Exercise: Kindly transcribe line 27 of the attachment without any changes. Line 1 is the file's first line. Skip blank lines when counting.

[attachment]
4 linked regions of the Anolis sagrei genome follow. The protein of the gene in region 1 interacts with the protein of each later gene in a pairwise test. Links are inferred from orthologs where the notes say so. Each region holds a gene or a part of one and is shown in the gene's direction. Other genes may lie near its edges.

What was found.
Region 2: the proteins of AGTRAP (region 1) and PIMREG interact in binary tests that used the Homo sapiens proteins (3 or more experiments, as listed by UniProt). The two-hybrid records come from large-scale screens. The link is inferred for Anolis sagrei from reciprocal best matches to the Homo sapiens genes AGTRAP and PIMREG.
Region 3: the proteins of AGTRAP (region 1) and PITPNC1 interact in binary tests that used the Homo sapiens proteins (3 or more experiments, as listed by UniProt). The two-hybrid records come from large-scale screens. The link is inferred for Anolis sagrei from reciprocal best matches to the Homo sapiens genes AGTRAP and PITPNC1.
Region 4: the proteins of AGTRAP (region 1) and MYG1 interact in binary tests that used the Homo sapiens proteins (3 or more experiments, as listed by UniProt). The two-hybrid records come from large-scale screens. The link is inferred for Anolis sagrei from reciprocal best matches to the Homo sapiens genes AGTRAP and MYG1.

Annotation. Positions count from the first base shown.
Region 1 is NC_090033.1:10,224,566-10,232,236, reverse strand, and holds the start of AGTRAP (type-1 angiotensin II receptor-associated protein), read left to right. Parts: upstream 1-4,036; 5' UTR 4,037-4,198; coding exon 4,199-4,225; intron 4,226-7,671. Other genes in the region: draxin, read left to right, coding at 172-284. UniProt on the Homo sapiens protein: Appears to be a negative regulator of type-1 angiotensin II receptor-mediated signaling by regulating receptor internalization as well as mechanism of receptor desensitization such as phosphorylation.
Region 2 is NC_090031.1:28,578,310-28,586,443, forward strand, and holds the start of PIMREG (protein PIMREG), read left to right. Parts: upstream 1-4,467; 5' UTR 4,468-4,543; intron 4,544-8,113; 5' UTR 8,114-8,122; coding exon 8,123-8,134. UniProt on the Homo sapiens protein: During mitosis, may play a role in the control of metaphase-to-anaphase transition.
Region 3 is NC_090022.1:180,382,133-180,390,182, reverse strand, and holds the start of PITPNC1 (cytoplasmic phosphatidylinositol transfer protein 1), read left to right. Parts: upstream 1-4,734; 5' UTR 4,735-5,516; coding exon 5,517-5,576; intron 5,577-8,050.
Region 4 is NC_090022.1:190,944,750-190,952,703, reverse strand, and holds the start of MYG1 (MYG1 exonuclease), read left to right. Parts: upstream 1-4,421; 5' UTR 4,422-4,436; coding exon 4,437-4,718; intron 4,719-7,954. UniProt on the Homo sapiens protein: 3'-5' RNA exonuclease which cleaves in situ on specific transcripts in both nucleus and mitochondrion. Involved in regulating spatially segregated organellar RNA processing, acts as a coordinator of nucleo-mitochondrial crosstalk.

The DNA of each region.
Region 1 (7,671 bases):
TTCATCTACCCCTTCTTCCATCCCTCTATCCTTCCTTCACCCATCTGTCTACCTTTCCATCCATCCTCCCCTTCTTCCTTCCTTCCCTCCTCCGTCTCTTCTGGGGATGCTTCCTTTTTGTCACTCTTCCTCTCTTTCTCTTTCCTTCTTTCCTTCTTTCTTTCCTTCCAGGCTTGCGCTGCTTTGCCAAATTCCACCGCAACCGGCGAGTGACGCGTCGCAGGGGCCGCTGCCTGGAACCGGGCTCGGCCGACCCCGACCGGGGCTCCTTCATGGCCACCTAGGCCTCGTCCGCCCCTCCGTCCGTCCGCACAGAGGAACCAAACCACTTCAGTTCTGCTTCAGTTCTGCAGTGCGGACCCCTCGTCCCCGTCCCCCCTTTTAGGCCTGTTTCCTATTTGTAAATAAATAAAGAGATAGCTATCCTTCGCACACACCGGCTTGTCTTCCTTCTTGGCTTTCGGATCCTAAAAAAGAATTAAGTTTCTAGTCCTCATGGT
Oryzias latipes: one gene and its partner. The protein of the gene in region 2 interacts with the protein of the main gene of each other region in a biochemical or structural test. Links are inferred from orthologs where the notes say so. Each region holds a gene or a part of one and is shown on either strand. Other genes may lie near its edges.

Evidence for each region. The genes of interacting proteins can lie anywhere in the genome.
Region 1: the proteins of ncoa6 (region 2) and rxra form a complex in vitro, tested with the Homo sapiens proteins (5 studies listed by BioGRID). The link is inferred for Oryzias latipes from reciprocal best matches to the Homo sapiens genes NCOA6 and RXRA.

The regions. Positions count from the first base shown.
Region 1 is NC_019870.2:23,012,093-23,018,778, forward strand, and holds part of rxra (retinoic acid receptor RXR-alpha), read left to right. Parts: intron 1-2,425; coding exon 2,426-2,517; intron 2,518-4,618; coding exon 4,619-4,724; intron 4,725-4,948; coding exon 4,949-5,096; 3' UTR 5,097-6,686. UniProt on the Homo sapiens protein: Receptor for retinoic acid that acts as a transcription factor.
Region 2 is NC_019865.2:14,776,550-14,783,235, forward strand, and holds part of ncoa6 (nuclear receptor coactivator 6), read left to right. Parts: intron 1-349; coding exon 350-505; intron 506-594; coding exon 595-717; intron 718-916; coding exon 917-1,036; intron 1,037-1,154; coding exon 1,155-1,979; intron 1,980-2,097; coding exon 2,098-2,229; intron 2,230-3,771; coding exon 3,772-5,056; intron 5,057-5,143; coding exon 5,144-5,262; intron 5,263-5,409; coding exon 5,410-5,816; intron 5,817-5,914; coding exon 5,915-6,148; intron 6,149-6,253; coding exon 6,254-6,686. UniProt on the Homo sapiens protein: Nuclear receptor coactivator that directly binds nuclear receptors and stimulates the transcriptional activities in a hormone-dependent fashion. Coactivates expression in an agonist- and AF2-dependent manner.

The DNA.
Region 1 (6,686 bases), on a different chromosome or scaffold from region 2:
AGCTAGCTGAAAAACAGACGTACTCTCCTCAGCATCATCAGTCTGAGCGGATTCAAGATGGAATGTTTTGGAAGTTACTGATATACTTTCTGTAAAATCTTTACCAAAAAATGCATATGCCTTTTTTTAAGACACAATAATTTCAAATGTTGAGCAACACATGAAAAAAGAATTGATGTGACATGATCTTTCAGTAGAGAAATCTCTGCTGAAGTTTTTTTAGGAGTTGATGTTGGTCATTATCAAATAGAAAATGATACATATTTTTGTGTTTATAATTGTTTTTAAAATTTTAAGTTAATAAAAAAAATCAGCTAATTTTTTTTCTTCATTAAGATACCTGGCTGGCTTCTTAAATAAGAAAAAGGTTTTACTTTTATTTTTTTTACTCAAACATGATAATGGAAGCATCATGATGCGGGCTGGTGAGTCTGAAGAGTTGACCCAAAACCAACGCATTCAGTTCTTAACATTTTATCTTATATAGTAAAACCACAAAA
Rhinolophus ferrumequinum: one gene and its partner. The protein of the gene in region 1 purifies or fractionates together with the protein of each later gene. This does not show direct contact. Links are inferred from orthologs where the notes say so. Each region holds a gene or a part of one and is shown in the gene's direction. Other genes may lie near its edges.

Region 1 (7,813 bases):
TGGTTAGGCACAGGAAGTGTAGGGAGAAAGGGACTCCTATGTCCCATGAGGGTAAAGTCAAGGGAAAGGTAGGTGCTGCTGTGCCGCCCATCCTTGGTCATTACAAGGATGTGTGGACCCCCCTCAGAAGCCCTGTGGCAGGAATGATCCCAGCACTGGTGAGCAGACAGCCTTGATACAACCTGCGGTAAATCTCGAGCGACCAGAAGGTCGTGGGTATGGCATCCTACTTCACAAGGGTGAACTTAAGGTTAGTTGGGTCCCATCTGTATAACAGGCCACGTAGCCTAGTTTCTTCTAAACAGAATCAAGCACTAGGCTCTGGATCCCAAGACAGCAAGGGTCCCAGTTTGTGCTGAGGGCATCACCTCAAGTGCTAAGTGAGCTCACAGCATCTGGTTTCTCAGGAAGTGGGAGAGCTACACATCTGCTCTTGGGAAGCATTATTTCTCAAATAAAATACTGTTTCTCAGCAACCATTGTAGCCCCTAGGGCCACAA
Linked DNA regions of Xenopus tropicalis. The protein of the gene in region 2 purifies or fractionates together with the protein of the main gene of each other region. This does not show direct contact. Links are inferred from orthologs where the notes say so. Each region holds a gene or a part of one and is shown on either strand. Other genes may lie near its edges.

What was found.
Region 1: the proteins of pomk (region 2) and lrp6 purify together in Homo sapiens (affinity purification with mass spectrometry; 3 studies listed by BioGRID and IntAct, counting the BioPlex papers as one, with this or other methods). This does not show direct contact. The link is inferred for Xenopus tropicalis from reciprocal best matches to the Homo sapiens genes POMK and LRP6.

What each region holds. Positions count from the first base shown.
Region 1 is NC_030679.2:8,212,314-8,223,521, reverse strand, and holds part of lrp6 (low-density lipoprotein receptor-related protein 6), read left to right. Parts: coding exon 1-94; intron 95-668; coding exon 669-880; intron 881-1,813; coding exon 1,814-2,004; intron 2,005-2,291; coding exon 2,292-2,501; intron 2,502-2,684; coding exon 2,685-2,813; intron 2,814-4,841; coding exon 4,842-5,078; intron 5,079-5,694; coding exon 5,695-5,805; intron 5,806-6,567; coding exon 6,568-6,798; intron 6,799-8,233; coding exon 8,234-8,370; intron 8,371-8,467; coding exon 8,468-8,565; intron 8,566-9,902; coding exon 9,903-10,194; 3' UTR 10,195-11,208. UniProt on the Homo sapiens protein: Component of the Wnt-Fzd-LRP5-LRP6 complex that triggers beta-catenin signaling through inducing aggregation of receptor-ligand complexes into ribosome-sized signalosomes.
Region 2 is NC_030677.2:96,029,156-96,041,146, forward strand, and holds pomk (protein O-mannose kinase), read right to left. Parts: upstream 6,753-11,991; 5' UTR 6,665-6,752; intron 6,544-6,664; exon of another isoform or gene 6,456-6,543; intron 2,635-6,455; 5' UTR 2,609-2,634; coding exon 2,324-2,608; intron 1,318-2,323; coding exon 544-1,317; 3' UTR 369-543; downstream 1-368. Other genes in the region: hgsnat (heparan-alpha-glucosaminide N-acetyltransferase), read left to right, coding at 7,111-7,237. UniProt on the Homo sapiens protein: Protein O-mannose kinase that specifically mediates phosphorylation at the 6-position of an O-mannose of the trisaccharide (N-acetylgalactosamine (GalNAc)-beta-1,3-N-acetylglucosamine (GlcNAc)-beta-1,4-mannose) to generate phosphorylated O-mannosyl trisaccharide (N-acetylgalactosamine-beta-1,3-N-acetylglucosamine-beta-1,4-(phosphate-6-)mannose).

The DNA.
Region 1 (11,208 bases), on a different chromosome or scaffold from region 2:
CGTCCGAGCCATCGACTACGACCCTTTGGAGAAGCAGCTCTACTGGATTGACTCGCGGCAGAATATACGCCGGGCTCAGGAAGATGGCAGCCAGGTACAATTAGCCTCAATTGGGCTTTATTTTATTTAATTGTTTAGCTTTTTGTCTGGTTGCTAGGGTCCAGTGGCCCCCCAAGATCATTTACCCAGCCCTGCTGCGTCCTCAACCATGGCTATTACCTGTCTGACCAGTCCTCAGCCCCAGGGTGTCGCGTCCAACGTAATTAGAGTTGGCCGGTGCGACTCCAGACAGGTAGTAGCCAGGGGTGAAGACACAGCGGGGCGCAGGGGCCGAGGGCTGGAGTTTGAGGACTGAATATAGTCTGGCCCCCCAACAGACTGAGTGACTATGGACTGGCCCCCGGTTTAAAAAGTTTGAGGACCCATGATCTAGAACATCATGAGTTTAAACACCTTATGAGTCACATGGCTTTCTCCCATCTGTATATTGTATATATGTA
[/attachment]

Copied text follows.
What was found.